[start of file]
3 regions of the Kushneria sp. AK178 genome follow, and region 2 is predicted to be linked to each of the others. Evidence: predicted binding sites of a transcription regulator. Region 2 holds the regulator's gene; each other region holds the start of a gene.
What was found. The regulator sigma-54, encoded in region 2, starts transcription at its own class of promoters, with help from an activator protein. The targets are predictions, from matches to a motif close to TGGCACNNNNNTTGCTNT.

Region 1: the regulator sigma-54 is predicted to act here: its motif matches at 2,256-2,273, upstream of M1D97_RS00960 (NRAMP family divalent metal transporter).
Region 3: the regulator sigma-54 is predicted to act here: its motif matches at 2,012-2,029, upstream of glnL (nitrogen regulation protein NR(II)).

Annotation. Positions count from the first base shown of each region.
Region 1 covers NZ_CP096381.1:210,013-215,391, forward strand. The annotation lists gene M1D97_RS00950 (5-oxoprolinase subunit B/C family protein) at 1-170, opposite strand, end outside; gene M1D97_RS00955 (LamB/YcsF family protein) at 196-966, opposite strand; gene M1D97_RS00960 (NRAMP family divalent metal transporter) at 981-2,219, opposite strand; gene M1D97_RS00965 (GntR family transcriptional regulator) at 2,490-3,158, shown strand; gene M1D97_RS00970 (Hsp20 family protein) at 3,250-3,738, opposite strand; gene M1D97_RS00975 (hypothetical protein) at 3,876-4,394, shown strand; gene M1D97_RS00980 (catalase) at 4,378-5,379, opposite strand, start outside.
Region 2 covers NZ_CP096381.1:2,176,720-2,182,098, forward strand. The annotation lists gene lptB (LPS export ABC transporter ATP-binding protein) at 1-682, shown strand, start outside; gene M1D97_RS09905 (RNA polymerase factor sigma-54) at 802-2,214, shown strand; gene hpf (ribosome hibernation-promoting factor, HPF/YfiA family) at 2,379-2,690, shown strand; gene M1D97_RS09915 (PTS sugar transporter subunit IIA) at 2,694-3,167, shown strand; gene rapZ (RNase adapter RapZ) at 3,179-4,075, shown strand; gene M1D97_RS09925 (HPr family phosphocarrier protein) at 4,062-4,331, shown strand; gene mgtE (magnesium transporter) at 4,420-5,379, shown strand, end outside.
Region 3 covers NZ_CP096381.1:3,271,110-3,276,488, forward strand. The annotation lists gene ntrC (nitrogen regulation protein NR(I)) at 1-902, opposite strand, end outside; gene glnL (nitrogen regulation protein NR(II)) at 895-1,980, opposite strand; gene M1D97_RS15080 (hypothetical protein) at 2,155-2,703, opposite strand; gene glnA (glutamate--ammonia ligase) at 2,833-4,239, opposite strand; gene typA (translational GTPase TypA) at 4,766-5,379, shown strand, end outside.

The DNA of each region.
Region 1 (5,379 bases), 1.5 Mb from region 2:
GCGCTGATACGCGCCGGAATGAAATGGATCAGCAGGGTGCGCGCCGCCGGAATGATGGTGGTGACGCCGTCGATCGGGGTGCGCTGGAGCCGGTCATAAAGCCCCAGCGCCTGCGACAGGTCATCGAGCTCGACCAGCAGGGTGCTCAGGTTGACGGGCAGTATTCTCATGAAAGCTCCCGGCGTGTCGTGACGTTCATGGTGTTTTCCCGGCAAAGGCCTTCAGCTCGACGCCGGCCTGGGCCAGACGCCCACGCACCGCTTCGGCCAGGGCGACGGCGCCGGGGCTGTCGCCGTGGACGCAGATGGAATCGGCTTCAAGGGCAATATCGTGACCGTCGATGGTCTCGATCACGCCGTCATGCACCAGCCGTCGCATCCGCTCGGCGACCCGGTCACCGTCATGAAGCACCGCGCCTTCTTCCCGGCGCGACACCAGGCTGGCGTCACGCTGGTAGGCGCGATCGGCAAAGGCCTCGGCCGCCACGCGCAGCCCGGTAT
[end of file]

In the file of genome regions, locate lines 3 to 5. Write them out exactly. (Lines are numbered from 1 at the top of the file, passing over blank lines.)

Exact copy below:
Region 1: the regulator sigma-54 is predicted to act here: its motif matches at 2,256-2,273, upstream of M1D97_RS00960 (NRAMP family divalent metal transporter).
Region 3: the regulator sigma-54 is predicted to act here: its motif matches at 2,012-2,029, upstream of glnL (nitrogen regulation protein NR(II)).

Annotation. Positions count from the first base shown of each region.